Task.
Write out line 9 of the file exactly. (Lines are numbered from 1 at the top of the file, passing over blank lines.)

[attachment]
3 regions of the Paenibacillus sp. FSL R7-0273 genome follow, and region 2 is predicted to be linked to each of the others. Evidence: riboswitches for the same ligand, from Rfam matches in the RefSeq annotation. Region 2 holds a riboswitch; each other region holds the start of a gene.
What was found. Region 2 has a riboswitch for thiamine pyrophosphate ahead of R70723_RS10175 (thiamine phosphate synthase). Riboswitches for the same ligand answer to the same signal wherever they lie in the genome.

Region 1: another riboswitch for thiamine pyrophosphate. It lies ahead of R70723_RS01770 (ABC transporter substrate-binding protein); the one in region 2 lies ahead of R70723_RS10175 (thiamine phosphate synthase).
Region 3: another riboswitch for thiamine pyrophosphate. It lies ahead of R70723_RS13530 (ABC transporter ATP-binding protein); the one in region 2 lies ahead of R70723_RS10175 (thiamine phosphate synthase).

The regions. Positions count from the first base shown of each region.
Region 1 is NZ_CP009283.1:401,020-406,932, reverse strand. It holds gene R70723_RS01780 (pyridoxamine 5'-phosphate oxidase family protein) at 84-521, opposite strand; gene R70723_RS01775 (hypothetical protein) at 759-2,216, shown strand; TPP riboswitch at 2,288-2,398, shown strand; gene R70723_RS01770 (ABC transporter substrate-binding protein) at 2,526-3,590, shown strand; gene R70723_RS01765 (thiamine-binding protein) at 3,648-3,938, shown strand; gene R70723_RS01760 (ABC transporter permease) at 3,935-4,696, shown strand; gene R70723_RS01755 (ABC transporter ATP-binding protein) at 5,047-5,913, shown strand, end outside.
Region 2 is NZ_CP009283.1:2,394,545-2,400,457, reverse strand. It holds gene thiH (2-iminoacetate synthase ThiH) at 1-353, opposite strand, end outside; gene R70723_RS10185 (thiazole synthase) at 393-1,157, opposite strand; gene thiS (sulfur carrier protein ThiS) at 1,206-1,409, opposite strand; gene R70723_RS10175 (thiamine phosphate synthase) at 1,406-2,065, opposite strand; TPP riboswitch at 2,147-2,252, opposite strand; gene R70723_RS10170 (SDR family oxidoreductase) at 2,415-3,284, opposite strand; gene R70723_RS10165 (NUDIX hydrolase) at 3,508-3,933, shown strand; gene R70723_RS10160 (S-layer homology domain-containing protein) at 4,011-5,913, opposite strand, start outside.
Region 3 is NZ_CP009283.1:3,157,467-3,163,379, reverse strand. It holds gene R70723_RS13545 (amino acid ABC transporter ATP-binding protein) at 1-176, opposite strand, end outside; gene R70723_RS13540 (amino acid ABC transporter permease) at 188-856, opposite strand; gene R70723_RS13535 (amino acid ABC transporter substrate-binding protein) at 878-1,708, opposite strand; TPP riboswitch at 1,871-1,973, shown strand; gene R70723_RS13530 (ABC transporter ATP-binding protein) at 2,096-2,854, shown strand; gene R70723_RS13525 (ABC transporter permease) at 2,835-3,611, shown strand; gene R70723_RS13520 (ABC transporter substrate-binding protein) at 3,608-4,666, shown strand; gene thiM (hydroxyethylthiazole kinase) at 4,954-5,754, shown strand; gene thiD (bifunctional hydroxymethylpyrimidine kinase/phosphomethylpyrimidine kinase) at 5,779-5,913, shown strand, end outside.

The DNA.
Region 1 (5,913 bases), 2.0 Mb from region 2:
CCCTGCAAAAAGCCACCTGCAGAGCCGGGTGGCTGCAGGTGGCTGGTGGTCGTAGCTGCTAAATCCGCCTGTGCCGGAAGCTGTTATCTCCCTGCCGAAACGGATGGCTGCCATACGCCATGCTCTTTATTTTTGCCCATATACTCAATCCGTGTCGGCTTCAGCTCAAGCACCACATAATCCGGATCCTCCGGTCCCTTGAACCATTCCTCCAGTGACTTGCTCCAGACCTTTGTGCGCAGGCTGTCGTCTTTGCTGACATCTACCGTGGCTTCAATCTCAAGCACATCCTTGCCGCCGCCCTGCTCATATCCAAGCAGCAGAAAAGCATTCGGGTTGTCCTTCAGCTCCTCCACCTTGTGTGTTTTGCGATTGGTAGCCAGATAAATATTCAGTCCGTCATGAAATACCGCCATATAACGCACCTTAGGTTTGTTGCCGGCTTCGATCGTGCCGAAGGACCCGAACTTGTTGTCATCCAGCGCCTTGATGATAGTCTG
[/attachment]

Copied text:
The DNA.